I had convinced myself that if I stared at my inbox long enough, something pertinent to my current project would appear and I'd have some work to do. Or at least get an answer to any of the dozen or so emails I sent the week before Christmas. No luck. Not much to do. Nowhere to go. The guy two seats down from me has the right idea. He's playing Tic-Tac-Toe on the window with a dry erase marker. All I have is this stupid notebook and this stupid brain. Amtrak #4 from Kansas City to Chicago is currently stopped on the tracks so a freight train can pass us. The conductor over the intercom tells us it's for safety concerns, but I was given the straight dope from Cafe Car Steve who was kind enough to give me a free refill on my coffee. Against Amtrak policy but I suppose at his age it feels good to break a rule once in a while. According to Steve, the real reason we were waiting for the freight train to pass is that Amtrak recently lost the right of way on all US railroad tracks courtesy of them shit-kickers in Congress proving once again they care more for the welfare of the wealthy than the needs of their citizens. The freight trains have schedules to keep for companies run by men with more money than God. Now that the law is officially on their side- they always get the right of way.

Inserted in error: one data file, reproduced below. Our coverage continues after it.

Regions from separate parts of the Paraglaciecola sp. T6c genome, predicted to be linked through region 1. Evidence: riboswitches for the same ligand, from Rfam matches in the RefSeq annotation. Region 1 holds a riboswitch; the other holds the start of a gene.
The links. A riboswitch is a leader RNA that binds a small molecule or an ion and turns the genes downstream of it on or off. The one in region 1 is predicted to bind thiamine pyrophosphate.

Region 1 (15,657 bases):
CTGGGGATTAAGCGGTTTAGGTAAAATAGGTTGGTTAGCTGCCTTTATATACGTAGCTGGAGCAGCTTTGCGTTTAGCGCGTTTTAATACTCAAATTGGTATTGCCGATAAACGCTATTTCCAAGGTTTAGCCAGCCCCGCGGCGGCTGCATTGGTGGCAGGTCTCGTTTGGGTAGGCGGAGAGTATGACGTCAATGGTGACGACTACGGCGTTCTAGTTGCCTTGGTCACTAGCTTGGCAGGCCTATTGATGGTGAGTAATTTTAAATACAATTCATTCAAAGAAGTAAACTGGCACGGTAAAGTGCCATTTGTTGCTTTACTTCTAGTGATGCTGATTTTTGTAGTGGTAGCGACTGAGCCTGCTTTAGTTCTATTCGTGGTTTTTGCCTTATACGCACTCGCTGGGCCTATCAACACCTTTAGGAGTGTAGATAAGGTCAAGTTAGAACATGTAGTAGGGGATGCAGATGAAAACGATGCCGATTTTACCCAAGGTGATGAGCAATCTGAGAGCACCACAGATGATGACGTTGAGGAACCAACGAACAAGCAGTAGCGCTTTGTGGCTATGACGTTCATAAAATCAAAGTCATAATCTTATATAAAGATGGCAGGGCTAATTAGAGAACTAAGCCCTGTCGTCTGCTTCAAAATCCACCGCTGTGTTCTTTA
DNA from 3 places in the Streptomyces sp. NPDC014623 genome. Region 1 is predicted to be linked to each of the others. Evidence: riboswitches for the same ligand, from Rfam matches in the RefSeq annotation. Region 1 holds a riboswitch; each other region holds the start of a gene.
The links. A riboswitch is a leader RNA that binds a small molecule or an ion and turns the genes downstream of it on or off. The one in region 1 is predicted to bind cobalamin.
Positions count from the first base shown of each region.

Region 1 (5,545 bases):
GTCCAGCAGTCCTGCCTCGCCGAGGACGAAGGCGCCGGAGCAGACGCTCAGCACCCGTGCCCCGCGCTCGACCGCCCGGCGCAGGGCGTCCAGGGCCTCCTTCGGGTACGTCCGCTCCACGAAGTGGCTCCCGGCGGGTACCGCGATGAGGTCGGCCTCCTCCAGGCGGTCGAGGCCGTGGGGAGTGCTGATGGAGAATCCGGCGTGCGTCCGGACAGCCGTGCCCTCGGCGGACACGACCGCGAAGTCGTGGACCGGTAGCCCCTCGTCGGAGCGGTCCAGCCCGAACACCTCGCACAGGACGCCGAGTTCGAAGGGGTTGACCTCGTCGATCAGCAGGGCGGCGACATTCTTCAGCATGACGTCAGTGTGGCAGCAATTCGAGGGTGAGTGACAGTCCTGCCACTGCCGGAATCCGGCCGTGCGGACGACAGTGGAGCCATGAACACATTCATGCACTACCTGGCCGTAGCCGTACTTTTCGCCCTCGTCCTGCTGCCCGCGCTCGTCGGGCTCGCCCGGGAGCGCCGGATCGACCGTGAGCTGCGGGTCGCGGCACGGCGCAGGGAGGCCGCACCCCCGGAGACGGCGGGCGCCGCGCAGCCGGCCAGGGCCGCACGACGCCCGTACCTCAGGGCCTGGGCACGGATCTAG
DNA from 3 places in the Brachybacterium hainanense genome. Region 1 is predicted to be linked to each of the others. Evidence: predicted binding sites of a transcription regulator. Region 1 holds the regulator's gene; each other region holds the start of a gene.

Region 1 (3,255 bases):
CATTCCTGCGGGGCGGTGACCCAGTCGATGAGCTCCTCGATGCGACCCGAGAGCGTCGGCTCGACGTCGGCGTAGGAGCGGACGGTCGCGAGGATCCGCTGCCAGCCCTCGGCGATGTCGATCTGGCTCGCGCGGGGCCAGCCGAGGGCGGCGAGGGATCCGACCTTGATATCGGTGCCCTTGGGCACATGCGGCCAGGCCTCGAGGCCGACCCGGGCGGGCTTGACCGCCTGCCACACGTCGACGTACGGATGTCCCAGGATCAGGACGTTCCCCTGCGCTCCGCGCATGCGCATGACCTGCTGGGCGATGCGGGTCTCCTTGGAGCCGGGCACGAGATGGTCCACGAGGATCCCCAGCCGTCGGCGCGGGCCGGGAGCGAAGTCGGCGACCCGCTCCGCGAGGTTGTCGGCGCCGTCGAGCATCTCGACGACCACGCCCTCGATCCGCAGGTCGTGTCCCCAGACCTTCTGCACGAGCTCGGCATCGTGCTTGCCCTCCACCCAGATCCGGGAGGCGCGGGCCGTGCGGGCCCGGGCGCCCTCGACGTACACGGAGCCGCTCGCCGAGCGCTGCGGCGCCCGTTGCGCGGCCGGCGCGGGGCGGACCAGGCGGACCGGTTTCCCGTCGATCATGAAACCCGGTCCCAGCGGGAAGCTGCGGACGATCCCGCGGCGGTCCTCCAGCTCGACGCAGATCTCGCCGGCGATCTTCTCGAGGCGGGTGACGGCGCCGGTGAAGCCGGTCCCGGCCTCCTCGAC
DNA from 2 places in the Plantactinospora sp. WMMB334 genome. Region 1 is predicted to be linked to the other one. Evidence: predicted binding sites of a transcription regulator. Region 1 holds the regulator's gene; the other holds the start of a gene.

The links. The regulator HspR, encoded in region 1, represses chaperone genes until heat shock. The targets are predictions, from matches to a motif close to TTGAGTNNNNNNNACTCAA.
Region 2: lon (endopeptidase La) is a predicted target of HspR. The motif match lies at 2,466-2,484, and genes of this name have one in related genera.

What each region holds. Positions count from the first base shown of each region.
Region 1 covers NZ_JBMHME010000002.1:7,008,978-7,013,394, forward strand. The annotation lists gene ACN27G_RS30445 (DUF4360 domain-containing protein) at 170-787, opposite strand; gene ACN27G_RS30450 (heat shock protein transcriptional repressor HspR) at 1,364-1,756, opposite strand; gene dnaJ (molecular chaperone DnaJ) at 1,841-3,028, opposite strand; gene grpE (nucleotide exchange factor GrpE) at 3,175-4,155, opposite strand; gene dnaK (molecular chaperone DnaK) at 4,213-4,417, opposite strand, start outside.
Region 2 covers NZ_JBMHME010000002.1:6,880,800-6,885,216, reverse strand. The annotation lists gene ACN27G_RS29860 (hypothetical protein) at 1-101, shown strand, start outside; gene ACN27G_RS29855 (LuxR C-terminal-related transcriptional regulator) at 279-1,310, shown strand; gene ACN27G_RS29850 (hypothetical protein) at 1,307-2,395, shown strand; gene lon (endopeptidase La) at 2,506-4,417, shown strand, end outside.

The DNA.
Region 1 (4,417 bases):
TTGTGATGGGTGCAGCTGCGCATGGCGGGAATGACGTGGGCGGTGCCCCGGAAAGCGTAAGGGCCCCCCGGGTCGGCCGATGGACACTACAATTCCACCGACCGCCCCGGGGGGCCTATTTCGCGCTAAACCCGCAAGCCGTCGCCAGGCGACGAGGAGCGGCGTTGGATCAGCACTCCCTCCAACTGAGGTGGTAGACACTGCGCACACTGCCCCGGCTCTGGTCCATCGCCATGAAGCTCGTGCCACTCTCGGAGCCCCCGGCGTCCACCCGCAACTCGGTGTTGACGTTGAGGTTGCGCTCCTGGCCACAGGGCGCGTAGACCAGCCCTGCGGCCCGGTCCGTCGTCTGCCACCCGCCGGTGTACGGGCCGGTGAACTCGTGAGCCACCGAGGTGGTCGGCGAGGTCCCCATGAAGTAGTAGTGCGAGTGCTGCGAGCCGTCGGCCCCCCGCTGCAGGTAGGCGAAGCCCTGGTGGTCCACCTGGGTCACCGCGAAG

A slight adjust of my left eyebrow does nothing to change the number of new unread emails stored for safekeeping in my inbox. It still reads a mocking eleven. I keep certain emails marked as unread to keep them fresh in my mind each time I sign in. Or sign on. Whatever. Fuck. The inbox unread number has been stuck on eleven since two days before Christmas. More than anything in this moment I want a reply, a job, a piece of something I can tangibly DO, but no luck. No work. No answers. Nothing but Amtrak #4 piddling along taking me far, far away from quaint rural Missouri. Now the guy two seats down is playing Hangman. I need to pick up some dry erase markers. I always take the train unless there's no other realistic option. The extra time is more than tolerable when you consider everything that goes with it. A rolling countryside, room to stretch out, freedom of movement, and a complete lack of the obnoxious farce that is airport security. There's another pleasant amenity that goes with train travel: the people. I have met more pleasant, chatty, warm people riding trains in the last few years than I thought existed in the world.